Homeland Security

03 November 2005

United States Joins International Crime Treaty

Ratification includes protocols on human trafficking, migrant smuggling

Department of State spokesman Sean McCormack announced November 3 that the United States is becoming a party to the Convention Against Transnational Organized Crime with the submission of its instrument of ratification at United Nations headquarters. 

“The United States and more than 120 countries actively participated in the negotiations, demonstrating the international community's resolve to combat transnational organized crime as a serious worldwide threat,” said McCormack. “Our ratification strengthens the United States' ongoing leadership role in these global efforts.”

The convention was negotiated in 1999-2000, and entered into force with the required number of ratifications in 2003. 

Additional information on the convention is available on the Web site of the U.N. Office on Drugs and Crime.

The text of McCormack’s statement follows.

(begin text)

U.S. DEPARTMENT OF STATE
Office of the Spokesman
November 3, 2005

STATEMENT BY SEAN MCCORMACK, SPOKESMAN

United Nations Convention Against Transnational Organized Crime

Today, November 3, the United States will deposit its instrument of ratification for the UN Convention against Transnational Organized Crime and its supplementary protocols on trafficking in persons and migrant smuggling at United Nations headquarters.  The United States will become an official Party to the Convention and these two Protocols on December 3, 2005 - thirty days after its deposit.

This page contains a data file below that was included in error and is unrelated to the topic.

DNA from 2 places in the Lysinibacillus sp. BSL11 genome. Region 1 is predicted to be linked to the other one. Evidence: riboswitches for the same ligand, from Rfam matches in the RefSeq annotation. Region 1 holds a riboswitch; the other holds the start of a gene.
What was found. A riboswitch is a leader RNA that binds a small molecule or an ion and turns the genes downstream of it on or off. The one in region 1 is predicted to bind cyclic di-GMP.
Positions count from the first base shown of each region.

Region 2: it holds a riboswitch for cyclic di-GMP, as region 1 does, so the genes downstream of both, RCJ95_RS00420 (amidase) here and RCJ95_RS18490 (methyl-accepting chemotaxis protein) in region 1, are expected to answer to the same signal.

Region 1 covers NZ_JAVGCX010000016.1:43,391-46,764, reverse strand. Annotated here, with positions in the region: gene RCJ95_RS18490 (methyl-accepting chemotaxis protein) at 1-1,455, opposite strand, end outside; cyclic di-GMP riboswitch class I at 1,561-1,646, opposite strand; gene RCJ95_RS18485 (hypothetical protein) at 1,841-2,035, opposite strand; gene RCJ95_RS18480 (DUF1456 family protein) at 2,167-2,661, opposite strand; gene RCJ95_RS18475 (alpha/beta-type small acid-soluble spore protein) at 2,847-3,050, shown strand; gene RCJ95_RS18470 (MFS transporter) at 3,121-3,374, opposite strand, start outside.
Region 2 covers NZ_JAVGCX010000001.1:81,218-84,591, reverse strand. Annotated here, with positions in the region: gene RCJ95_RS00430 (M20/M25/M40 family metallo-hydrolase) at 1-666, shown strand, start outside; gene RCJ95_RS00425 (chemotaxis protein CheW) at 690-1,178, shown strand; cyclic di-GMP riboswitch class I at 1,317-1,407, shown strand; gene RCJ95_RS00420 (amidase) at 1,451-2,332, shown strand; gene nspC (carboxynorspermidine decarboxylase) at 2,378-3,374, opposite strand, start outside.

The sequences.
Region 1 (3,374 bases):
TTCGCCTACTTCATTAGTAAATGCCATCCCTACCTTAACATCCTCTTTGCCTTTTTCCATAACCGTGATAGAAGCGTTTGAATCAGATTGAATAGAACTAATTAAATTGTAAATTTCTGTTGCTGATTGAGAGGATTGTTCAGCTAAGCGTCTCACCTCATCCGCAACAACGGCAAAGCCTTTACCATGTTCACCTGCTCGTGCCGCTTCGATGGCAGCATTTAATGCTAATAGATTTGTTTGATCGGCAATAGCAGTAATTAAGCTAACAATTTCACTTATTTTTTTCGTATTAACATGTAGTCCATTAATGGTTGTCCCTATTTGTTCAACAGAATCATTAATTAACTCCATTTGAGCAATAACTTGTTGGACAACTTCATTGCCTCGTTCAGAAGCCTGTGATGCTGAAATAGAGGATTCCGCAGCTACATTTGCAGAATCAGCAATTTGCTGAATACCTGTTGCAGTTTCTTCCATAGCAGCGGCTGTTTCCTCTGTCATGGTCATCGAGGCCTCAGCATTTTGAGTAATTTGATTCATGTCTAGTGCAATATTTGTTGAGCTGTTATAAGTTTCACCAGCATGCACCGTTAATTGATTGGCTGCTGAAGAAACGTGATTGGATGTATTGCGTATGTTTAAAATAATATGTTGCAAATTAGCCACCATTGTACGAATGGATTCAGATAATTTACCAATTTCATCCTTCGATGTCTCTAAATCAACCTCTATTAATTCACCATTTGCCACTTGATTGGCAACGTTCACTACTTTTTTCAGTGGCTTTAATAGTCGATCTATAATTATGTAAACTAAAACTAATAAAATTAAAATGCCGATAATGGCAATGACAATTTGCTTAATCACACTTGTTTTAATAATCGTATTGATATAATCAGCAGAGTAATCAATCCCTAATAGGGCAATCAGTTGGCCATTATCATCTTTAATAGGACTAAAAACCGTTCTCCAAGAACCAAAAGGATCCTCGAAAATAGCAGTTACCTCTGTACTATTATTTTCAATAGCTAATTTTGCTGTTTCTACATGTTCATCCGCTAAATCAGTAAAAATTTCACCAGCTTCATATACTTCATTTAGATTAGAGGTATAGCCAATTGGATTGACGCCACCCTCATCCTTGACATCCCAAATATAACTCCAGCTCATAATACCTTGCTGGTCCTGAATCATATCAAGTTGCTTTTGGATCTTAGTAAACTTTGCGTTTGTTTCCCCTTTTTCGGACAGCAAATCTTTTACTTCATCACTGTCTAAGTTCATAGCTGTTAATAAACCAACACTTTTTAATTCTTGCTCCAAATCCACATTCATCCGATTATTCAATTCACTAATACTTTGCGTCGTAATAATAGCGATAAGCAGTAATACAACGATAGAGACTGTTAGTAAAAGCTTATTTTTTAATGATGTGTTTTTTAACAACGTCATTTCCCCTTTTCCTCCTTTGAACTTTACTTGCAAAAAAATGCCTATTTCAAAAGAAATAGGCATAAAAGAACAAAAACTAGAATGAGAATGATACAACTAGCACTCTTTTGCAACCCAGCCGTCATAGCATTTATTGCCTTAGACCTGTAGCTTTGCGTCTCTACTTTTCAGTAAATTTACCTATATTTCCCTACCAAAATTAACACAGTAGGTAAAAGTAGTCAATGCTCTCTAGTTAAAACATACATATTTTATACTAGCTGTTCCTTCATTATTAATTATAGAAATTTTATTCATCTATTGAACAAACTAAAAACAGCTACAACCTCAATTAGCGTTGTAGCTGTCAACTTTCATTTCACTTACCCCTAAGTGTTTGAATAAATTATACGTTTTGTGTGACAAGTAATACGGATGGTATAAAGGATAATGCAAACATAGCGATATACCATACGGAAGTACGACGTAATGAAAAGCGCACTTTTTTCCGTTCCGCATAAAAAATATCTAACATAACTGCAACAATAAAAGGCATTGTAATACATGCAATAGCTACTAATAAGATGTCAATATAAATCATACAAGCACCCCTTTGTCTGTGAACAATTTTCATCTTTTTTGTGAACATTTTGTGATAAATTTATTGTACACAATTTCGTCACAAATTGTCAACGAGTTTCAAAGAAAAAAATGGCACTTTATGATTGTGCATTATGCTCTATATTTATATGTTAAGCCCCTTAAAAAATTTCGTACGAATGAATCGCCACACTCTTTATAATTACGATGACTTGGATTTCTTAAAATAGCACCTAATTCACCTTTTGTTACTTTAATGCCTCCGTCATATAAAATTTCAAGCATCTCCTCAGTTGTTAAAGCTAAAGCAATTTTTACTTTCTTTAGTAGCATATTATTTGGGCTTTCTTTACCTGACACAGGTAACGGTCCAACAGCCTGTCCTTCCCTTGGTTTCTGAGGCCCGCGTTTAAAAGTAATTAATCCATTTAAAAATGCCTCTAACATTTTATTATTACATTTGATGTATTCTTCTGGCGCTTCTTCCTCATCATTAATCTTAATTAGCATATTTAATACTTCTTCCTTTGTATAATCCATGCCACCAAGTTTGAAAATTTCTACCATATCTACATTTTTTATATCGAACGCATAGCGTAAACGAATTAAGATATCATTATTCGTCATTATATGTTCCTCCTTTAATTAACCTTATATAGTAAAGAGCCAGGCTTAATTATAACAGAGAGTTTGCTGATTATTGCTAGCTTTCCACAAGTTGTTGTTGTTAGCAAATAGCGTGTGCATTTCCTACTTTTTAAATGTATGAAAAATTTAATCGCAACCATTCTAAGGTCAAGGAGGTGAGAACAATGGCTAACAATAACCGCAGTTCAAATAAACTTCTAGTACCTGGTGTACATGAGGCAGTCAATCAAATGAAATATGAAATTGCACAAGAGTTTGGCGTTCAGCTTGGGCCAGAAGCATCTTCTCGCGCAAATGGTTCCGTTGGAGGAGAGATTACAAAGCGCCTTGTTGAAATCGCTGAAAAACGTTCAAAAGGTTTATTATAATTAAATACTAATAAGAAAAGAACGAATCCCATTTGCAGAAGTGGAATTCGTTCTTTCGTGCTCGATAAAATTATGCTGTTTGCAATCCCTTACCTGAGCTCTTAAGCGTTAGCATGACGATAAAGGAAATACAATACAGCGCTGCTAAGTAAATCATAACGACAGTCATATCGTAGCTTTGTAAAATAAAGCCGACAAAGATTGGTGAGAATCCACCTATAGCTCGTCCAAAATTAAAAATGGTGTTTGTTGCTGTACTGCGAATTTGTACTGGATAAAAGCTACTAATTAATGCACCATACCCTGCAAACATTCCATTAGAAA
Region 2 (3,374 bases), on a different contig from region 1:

The Convention represents the first legally binding multilateral instrument that specifically targets transnational organized crime. The United States and more than 120 countries actively participated in the negotiations, demonstrating the international community's resolve to combat transnational organized crime as a serious worldwide threat. Our ratification strengthens the United States' ongoing leadership role in these global efforts.

The United States is especially pleased to become party to the Protocol to Prevent, Suppress, and Punish Trafficking in Persons.  It demonstrates our strong commitment to end modern-day slavery.  We look forward to accelerating our partnership with other countries to prevent human trafficking, prosecute the perpetrators, and protect the victims of this terrible crime.

(end text)

(Distributed by the Bureau of International Information Programs, U.S. Department of State. Web site: http://usinfo.state.gov)



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